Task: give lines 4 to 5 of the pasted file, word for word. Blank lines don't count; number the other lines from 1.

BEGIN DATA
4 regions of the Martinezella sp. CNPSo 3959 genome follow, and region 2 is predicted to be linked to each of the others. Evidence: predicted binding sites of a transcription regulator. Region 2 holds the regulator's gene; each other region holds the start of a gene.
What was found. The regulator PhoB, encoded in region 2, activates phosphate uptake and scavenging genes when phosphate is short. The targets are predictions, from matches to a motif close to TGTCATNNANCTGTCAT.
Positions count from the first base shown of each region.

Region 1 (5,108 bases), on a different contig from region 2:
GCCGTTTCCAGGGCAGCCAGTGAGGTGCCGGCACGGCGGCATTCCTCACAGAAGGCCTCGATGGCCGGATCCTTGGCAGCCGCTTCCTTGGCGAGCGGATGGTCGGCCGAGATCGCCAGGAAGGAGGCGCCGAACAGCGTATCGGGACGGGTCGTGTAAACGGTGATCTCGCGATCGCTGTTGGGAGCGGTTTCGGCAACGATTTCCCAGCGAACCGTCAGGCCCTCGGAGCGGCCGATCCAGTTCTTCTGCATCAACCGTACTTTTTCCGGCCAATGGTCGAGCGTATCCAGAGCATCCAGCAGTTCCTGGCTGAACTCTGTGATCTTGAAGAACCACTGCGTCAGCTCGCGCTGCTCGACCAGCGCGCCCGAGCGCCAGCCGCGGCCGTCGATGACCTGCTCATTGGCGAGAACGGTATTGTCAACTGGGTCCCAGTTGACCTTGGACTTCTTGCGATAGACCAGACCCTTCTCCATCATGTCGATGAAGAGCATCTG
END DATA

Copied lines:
Region 1 (5,108 bases), on a different contig from region 2:
GCCGTTTCCAGGGCAGCCAGTGAGGTGCCGGCACGGCGGCATTCCTCACAGAAGGCCTCGATGGCCGGATCCTTGGCAGCCGCTTCCTTGGCGAGCGGATGGTCGGCCGAGATCGCCAGGAAGGAGGCGCCGAACAGCGTATCGGGACGGGTCGTGTAAACGGTGATCTCGCGATCGCTGTTGGGAGCGGTTTCGGCAACGATTTCCCAGCGAACCGTCAGGCCCTCGGAGCGGCCGATCCAGTTCTTCTGCATCAACCGTACTTTTTCCGGCCAATGGTCGAGCGTATCCAGAGCATCCAGCAGTTCCTGGCTGAACTCTGTGATCTTGAAGAACCACTGCGTCAGCTCGCGCTGCTCGACCAGCGCGCCCGAGCGCCAGCCGCGGCCGTCGATGACCTGCTCATTGGCGAGAACGGTATTGTCAACTGGGTCCCAGTTGACCTTGGACTTCTTGCGATAGACCAGACCCTTCTCCATCATGTCGATGAAGAGCATCTG